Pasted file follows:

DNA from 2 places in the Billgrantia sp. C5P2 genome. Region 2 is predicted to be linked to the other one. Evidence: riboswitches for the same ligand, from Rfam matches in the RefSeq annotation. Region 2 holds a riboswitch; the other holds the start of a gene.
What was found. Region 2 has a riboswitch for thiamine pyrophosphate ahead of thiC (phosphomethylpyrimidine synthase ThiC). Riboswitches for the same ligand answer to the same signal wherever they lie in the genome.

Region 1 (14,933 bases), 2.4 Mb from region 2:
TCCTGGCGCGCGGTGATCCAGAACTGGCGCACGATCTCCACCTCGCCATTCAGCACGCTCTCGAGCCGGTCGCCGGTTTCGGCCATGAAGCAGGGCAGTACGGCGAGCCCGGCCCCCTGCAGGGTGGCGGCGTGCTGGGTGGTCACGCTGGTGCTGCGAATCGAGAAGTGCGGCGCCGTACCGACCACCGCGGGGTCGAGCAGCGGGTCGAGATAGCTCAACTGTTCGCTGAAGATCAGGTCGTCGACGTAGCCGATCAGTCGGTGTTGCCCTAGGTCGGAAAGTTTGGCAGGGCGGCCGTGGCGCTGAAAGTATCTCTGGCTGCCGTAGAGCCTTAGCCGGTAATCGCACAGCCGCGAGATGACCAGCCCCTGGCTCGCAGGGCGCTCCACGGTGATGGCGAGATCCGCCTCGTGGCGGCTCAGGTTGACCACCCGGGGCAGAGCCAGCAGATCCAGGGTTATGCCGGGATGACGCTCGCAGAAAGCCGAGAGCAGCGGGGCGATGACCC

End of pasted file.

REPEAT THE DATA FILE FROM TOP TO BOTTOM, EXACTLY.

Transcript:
DNA from 2 places in the Billgrantia sp. C5P2 genome. Region 2 is predicted to be linked to the other one. Evidence: riboswitches for the same ligand, from Rfam matches in the RefSeq annotation. Region 2 holds a riboswitch; the other holds the start of a gene.
What was found. Region 2 has a riboswitch for thiamine pyrophosphate ahead of thiC (phosphomethylpyrimidine synthase ThiC). Riboswitches for the same ligand answer to the same signal wherever they lie in the genome.

Region 1 (14,933 bases), 2.4 Mb from region 2:
TCCTGGCGCGCGGTGATCCAGAACTGGCGCACGATCTCCACCTCGCCATTCAGCACGCTCTCGAGCCGGTCGCCGGTTTCGGCCATGAAGCAGGGCAGTACGGCGAGCCCGGCCCCCTGCAGGGTGGCGGCGTGCTGGGTGGTCACGCTGGTGCTGCGAATCGAGAAGTGCGGCGCCGTACCGACCACCGCGGGGTCGAGCAGCGGGTCGAGATAGCTCAACTGTTCGCTGAAGATCAGGTCGTCGACGTAGCCGATCAGTCGGTGTTGCCCTAGGTCGGAAAGTTTGGCAGGGCGGCCGTGGCGCTGAAAGTATCTCTGGCTGCCGTAGAGCCTTAGCCGGTAATCGCACAGCCGCGAGATGACCAGCCCCTGGCTCGCAGGGCGCTCCACGGTGATGGCGAGATCCGCCTCGTGGCGGCTCAGGTTGACCACCCGGGGCAGAGCCAGCAGATCCAGGGTTATGCCGGGATGACGCTCGCAGAAAGCCGAGAGCAGCGGGGCGATGACCC